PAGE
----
How we change what others think, feel, believe and do
Psychoanalysis and mourning
Mourning across the world happens very differently, even though the basic force of loss reawakens early anguish at loss of the mother and phallic lack.
Freud saw mourning in terms of energy flows, with a process of repeated reality testing to check that the loved one really is gone, then withdrawing feelings from them. This leads to feelings of pain and dejection that may fade but not fully disappear until a replacement love object is sought.
Mourning can be normal or abnormal (pathological, melancholia), where mourners takes loved ones inside and feel angry at them, but then attacks themselves rather than the loved ones.
Parkes (1972) describes grief as a like physical injury, where the metaphor for loss is a 'blow' and 'wounds' heal with time unless they are 're-opened'. Parkes describes a a three-stage process of numbness, pining, disorganization and despair, followed by final recovery, much like the Kübler-Ross grief cycle.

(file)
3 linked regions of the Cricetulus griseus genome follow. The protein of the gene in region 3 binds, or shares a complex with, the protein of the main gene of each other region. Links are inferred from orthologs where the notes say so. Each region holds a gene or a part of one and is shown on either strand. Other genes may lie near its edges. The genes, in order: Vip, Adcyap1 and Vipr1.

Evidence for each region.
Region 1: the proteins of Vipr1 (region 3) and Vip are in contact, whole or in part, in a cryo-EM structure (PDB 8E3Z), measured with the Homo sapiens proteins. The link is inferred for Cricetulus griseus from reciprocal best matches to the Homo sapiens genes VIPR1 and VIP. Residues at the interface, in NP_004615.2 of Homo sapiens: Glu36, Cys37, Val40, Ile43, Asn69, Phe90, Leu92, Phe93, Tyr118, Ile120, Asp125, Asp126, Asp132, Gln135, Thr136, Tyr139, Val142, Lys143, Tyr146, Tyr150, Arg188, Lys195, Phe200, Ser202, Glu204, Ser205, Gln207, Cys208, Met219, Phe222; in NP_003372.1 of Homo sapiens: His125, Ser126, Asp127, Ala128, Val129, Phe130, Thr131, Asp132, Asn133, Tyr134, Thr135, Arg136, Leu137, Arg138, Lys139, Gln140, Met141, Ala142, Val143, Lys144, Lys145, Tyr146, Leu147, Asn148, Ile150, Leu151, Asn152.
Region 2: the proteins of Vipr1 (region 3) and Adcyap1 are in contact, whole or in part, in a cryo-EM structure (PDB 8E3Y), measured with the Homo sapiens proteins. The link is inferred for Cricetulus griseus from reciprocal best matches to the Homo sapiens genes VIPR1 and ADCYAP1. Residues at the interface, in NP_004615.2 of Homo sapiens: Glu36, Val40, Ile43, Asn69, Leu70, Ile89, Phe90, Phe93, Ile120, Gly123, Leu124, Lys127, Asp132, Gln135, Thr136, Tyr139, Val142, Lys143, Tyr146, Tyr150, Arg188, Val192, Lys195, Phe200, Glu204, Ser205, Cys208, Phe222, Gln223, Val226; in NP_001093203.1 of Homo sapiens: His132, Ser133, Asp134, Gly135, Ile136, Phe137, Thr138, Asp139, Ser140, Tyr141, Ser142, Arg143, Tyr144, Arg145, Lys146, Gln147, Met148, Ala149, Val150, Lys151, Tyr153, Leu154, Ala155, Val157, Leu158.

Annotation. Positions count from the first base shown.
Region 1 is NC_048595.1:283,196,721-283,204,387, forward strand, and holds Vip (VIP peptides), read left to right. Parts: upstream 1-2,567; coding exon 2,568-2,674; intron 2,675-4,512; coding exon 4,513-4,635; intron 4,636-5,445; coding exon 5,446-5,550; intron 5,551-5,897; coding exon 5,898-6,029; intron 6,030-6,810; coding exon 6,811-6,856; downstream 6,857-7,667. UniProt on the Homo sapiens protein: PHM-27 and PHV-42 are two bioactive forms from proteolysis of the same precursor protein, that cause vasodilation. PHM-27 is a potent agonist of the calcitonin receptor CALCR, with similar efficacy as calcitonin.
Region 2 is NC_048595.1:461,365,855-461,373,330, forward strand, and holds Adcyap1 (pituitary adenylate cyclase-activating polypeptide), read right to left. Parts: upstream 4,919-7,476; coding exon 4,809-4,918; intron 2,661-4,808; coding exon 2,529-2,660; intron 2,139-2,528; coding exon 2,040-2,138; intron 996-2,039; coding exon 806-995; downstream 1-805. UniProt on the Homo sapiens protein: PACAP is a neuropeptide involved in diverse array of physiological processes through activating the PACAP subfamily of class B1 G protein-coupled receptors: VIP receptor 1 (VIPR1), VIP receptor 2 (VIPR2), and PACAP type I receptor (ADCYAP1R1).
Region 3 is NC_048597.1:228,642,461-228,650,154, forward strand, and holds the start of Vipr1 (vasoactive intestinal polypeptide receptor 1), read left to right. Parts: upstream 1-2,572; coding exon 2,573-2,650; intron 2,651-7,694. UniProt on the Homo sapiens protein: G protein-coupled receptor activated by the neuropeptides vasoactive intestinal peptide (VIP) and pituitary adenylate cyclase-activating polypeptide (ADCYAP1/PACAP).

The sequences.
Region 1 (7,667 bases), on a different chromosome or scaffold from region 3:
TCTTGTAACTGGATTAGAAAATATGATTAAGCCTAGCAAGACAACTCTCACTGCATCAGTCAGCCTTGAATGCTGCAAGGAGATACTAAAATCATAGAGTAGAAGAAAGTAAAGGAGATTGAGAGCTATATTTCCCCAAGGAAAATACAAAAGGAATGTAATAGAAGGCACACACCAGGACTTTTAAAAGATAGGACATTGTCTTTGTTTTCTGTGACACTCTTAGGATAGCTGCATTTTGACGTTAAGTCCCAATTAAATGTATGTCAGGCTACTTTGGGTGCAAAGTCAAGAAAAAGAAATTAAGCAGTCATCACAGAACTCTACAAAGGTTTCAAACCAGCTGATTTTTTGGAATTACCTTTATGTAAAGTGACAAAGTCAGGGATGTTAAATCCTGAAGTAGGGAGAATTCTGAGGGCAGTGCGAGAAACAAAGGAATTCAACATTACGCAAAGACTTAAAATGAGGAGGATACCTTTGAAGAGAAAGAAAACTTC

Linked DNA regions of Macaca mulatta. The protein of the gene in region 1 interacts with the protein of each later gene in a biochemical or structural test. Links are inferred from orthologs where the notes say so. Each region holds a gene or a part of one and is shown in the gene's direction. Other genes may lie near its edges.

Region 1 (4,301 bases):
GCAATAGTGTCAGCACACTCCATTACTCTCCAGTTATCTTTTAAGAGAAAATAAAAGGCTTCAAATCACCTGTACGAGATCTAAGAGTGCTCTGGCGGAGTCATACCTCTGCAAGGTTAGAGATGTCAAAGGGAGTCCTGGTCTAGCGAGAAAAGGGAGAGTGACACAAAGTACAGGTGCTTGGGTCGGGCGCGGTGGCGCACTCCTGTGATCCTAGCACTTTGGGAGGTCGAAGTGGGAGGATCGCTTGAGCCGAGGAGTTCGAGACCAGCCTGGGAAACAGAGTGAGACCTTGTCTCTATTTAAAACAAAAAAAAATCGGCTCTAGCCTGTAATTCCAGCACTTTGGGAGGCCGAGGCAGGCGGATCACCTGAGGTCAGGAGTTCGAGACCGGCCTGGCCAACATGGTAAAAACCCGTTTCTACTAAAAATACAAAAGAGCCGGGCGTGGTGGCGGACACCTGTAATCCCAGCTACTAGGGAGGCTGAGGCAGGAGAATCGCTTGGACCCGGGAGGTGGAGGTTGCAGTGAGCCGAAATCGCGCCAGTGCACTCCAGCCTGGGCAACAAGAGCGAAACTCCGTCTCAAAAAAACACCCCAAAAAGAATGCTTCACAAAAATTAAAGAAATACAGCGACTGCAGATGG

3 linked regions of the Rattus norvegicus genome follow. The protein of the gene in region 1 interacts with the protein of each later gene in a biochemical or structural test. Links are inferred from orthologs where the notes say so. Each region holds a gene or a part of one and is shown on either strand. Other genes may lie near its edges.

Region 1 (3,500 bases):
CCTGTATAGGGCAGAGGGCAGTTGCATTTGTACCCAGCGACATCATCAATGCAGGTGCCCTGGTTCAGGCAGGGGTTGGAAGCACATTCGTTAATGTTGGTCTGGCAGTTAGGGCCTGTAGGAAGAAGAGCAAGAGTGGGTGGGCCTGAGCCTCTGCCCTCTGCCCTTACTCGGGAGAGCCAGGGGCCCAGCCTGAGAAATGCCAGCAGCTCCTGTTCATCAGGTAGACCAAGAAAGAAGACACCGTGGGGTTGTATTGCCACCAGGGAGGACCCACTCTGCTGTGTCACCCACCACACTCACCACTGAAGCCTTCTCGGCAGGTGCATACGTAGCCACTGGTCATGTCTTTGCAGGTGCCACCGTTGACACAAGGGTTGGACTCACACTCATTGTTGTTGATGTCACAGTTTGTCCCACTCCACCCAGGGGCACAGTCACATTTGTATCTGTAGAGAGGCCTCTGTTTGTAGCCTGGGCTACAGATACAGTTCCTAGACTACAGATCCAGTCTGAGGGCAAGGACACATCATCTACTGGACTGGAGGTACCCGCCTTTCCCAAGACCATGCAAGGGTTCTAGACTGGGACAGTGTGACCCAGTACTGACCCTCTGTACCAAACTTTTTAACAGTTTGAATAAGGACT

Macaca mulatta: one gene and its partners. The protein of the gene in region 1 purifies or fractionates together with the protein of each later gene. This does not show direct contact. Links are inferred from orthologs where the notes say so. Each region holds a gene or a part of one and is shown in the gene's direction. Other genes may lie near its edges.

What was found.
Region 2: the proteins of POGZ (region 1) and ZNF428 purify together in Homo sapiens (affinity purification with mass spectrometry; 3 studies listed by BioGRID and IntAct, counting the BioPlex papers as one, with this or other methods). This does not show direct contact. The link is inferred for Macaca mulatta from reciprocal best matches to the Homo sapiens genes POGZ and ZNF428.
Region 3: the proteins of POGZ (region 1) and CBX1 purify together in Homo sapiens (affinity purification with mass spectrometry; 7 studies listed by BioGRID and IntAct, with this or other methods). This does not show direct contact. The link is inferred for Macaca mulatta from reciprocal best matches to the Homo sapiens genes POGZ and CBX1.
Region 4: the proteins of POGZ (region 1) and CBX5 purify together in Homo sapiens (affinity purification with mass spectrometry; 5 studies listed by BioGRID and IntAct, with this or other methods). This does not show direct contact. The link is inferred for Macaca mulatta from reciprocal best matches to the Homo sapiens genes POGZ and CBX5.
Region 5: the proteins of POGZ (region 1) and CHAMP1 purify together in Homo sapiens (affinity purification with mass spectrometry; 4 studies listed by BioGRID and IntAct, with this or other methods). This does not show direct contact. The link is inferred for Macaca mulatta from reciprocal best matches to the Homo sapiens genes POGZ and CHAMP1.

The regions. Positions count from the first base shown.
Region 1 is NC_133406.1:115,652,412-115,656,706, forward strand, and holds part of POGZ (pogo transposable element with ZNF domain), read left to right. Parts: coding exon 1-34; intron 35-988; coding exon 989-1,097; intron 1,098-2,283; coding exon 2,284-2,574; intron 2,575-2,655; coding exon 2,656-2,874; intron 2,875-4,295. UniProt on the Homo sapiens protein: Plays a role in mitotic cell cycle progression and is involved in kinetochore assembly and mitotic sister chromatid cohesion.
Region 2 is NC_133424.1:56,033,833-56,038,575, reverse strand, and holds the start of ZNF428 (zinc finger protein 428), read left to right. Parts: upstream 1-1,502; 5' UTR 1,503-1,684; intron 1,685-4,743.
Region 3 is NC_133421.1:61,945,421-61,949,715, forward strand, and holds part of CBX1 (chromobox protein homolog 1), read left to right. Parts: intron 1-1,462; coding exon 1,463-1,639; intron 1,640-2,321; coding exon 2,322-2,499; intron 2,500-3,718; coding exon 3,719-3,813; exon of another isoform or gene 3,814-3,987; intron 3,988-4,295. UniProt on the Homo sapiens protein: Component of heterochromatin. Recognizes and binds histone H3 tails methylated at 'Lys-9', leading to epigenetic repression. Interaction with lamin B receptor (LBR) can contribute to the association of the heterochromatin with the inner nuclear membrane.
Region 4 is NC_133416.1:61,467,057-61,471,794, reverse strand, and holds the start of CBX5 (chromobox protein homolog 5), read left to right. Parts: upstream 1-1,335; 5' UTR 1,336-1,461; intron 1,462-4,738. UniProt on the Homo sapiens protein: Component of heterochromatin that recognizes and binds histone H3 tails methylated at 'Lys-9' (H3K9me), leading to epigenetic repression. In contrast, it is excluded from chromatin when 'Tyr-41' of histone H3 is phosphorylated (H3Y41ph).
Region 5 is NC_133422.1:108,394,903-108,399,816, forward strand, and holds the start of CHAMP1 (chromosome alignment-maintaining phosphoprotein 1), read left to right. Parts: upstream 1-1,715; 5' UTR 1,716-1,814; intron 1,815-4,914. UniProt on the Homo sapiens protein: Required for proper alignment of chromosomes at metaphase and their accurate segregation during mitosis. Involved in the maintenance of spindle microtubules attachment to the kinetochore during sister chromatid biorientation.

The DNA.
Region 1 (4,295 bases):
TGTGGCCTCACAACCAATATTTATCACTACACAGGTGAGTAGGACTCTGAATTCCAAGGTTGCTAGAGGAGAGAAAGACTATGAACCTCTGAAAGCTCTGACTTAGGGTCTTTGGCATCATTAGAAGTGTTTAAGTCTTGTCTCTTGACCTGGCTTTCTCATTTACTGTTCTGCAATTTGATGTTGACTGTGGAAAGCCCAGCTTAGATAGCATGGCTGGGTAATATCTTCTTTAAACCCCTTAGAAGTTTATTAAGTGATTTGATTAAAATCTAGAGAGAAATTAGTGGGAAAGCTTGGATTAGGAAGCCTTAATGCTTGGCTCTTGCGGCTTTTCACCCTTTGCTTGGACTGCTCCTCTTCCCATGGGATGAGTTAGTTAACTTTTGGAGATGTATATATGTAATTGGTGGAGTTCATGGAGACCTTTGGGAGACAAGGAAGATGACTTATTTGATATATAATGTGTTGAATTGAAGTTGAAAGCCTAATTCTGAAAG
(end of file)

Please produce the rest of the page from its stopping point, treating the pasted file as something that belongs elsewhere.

Klein (1986) described initial manic defenses against grief, including denial and triumph, followed by a movement into sorrow and reconnection with the world.
Latterly, theories have tended towards behavioral descriptions and stages more than a deeper consideration of internal processes.
In much of the Western world, there has been a social organisation of the mourning process (and even of dying) such that the discomfort of loss is avoided and denied. We look at the outpouring of grief in other countries with distain at the 'lack of control', without realizing that we are holding in something that may better be let out. Repression of mourning can lead to a longer process of healing.
In mourning, there may well be socially acceptable and unacceptable expression of emotions. Thus anger and guilt are accepted whilst hatred and triumph are not.
Mourning can be seen as extending beyond physical death, being experienced in some form whenever we lose something to which we have some attachment. The process of attaching to something or someone connects that thing with our identity, such that it becomes a part of our being. When it is lost, we thus experience loss of a part of ourselves and mourning is for that very personal loss.
Craib, I. (1998). What's happening to mourning? in Experiencing Identity, London: Sage.
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